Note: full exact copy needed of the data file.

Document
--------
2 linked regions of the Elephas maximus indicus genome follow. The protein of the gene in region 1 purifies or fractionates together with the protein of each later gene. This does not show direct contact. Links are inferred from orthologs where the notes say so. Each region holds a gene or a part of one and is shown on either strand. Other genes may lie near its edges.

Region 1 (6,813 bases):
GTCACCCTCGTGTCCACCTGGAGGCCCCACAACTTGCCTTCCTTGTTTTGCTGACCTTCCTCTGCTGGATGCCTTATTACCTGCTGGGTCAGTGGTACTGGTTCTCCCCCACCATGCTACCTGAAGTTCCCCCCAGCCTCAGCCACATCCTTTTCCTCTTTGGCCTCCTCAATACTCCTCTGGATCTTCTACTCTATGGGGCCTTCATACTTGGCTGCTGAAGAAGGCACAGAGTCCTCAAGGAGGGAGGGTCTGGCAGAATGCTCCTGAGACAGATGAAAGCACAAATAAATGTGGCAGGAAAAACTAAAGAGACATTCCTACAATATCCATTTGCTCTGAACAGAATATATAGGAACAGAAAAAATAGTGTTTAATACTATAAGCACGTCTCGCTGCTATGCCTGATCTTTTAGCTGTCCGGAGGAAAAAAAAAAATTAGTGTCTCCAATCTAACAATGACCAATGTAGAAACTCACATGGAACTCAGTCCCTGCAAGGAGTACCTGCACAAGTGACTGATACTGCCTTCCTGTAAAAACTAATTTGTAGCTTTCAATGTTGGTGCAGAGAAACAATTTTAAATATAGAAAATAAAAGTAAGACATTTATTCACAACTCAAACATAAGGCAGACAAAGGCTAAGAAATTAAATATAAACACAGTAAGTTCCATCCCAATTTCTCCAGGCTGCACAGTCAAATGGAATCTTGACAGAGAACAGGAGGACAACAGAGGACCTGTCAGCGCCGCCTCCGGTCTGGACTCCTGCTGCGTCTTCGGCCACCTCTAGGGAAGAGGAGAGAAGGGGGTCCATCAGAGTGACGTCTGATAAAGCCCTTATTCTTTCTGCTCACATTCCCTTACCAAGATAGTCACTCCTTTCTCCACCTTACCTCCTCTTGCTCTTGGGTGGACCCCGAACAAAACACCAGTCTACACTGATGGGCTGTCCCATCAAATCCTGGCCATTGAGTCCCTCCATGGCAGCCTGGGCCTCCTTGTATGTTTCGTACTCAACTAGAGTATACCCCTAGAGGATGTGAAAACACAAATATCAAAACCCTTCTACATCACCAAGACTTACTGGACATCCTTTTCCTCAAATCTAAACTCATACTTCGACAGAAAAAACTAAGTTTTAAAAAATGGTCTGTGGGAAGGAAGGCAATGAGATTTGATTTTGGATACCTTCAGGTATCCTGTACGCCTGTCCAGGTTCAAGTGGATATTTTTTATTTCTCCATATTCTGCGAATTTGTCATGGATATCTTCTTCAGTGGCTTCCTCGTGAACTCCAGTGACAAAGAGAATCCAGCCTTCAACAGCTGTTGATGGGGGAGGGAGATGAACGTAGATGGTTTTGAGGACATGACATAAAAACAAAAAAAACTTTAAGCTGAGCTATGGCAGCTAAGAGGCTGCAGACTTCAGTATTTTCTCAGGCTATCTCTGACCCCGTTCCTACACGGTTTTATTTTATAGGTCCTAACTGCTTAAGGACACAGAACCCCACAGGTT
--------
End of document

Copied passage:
2 linked regions of the Elephas maximus indicus genome follow. The protein of the gene in region 1 purifies or fractionates together with the protein of each later gene. This does not show direct contact. Links are inferred from orthologs where the notes say so. Each region holds a gene or a part of one and is shown on either strand. Other genes may lie near its edges.

Region 1 (6,813 bases):
GTCACCCTCGTGTCCACCTGGAGGCCCCACAACTTGCCTTCCTTGTTTTGCTGACCTTCCTCTGCTGGATGCCTTATTACCTGCTGGGTCAGTGGTACTGGTTCTCCCCCACCATGCTACCTGAAGTTCCCCCCAGCCTCAGCCACATCCTTTTCCTCTTTGGCCTCCTCAATACTCCTCTGGATCTTCTACTCTATGGGGCCTTCATACTTGGCTGCTGAAGAAGGCACAGAGTCCTCAAGGAGGGAGGGTCTGGCAGAATGCTCCTGAGACAGATGAAAGCACAAATAAATGTGGCAGGAAAAACTAAAGAGACATTCCTACAATATCCATTTGCTCTGAACAGAATATATAGGAACAGAAAAAATAGTGTTTAATACTATAAGCACGTCTCGCTGCTATGCCTGATCTTTTAGCTGTCCGGAGGAAAAAAAAAAATTAGTGTCTCCAATCTAACAATGACCAATGTAGAAACTCACATGGAACTCAGTCCCTGCAAGGAGTACCTGCACAAGTGACTGATACTGCCTTCCTGTAAAAACTAATTTGTAGCTTTCAATGTTGGTGCAGAGAAACAATTTTAAATATAGAAAATAAAAGTAAGACATTTATTCACAACTCAAACATAAGGCAGACAAAGGCTAAGAAATTAAATATAAACACAGTAAGTTCCATCCCAATTTCTCCAGGCTGCACAGTCAAATGGAATCTTGACAGAGAACAGGAGGACAACAGAGGACCTGTCAGCGCCGCCTCCGGTCTGGACTCCTGCTGCGTCTTCGGCCACCTCTAGGGAAGAGGAGAGAAGGGGGTCCATCAGAGTGACGTCTGATAAAGCCCTTATTCTTTCTGCTCACATTCCCTTACCAAGATAGTCACTCCTTTCTCCACCTTACCTCCTCTTGCTCTTGGGTGGACCCCGAACAAAACACCAGTCTACACTGATGGGCTGTCCCATCAAATCCTGGCCATTGAGTCCCTCCATGGCAGCCTGGGCCTCCTTGTATGTTTCGTACTCAACTAGAGTATACCCCTAGAGGATGTGAAAACACAAATATCAAAACCCTTCTACATCACCAAGACTTACTGGACATCCTTTTCCTCAAATCTAAACTCATACTTCGACAGAAAAAACTAAGTTTTAAAAAATGGTCTGTGGGAAGGAAGGCAATGAGATTTGATTTTGGATACCTTCAGGTATCCTGTACGCCTGTCCAGGTTCAAGTGGATATTTTTTATTTCTCCATATTCTGCGAATTTGTCATGGATATCTTCTTCAGTGGCTTCCTCGTGAACTCCAGTGACAAAGAGAATCCAGCCTTCAACAGCTGTTGATGGGGGAGGGAGATGAACGTAGATGGTTTTGAGGACATGACATAAAAACAAAAAAAACTTTAAGCTGAGCTATGGCAGCTAAGAGGCTGCAGACTTCAGTATTTTCTCAGGCTATCTCTGACCCCGTTCCTACACGGTTTTATTTTATAGGTCCTAACTGCTTAAGGACACAGAACCCCACAGGTT